When someone goes missing without explanation, there’s every reason for police to suspect foul play. A body, however lacking in identification, might be discovered, or someone may confess. Authorities are always anxious to offer an explanation when someone just disappears, and with so many cases on the books, it is inevitable that sometimes, the explanation will be the wrong one.
In China in 1997, 48-year-old Zhou Zhenshang disappeared after a public and physical argument with Zhou Zuohai (no relation) over a woman. Although police were immediately suspicious, Zuohai was not placed under arrest until 1999, when a headless body believed to be the victim was found. Tried for murder and convicted in 2003 after already being behind bars for three years, Zuohai lost hope as his wife moved on, marrying another man and adopting children.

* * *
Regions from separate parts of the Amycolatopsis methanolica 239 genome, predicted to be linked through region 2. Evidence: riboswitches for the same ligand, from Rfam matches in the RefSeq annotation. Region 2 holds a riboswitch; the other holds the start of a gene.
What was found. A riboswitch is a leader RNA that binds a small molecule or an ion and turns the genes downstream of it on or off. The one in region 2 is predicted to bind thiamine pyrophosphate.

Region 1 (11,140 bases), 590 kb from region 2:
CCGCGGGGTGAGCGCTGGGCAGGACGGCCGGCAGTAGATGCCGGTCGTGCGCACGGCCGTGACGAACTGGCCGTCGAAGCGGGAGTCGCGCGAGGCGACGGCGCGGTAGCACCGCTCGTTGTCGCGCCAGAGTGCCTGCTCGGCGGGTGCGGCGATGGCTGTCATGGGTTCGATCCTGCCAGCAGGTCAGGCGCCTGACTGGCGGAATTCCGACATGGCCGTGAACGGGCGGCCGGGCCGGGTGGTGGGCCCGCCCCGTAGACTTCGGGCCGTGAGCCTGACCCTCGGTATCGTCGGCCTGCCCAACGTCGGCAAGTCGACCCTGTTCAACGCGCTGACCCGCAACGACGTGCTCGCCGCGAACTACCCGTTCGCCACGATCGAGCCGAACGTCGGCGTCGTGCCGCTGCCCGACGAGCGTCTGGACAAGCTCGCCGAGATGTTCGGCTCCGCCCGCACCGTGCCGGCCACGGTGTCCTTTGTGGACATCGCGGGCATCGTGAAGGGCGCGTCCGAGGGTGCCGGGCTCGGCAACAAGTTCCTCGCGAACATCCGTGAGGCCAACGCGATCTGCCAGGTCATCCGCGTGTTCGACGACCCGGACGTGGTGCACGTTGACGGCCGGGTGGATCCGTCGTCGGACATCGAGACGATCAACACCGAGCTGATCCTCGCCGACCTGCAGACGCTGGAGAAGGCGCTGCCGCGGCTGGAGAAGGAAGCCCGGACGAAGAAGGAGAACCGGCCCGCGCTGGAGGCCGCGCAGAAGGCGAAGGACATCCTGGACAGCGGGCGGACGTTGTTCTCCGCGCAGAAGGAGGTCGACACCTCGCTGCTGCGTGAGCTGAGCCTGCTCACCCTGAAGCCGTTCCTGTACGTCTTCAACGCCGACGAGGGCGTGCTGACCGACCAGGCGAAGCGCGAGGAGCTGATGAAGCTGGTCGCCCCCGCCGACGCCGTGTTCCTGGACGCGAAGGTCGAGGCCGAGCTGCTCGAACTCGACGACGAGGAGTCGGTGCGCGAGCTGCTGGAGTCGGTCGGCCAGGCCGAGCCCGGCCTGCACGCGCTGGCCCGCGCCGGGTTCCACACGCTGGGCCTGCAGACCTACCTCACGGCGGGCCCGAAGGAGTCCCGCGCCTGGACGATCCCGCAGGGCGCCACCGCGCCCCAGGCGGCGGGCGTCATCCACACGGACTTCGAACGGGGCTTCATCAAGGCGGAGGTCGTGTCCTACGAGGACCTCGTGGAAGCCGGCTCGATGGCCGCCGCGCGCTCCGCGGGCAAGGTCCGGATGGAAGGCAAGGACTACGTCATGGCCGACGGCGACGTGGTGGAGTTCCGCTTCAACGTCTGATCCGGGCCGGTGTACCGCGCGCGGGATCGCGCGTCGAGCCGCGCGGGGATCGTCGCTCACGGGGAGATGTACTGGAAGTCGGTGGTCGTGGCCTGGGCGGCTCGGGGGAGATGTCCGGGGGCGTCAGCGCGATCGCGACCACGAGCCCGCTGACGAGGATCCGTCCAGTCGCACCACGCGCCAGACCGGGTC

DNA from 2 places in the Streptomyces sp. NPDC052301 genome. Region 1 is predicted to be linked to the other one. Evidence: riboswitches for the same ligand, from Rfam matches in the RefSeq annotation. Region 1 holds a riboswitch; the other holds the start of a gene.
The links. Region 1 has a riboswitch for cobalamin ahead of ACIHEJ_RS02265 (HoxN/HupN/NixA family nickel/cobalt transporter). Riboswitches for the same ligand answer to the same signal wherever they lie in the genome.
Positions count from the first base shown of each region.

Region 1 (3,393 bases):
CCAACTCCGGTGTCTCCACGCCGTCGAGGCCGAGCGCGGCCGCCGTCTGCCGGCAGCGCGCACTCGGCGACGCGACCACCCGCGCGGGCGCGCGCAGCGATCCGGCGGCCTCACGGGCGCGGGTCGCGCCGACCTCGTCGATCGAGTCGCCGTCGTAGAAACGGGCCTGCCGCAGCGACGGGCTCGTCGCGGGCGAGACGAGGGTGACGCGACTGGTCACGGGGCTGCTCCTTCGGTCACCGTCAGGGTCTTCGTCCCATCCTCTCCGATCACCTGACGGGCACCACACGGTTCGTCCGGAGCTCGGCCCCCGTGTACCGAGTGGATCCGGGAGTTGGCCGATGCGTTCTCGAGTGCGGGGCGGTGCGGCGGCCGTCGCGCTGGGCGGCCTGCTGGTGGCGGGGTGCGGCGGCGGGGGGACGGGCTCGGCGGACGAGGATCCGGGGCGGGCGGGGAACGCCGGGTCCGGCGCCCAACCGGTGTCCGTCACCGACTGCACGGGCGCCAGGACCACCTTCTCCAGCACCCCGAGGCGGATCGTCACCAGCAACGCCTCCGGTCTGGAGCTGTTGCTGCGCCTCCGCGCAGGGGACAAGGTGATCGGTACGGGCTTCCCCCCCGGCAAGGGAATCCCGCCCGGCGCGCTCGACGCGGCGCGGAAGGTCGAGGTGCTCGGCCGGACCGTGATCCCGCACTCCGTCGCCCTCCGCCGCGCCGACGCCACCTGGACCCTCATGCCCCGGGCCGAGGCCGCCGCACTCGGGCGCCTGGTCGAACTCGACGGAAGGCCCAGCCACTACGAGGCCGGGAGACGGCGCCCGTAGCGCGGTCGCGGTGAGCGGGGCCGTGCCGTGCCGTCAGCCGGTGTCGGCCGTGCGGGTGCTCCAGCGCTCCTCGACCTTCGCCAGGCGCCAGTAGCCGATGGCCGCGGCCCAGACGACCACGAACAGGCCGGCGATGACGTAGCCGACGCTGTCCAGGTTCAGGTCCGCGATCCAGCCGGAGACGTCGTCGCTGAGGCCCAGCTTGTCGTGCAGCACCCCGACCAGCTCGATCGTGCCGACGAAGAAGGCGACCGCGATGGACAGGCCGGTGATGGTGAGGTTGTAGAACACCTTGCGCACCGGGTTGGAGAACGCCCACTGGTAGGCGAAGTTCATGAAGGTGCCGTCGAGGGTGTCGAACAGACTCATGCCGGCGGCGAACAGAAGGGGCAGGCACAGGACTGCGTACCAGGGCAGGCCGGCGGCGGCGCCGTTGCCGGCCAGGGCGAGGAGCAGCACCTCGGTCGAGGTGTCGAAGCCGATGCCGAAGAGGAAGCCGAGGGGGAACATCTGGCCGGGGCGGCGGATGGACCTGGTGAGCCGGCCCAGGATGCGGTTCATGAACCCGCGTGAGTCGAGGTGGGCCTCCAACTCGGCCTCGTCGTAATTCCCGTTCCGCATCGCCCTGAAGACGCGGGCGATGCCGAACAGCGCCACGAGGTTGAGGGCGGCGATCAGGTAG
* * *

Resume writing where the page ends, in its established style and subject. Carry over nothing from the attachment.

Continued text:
But Zhenshang had merely fled the village after the argument and returned 12 years later. Zuohai was released, and an investigation revealed that—like many other cases throughout China—his confession was obtained via torture. He was awarded the equivalent of about $ 45,000 from the Chinese government, which has acknowledged the longstanding problem.
The 1984 murder of Petra Pazsitka made headlines throughout Germany; the 24-year-old college student had gone missing from her dorm accommodations, and a man who had been previously convicted in the murder of another female student in the same area had confessed to the crime. It seemed a reasonably black and white case, until a random police stop decades later turned up a 55-year-old woman who had no ID—and who confessed to being Petra.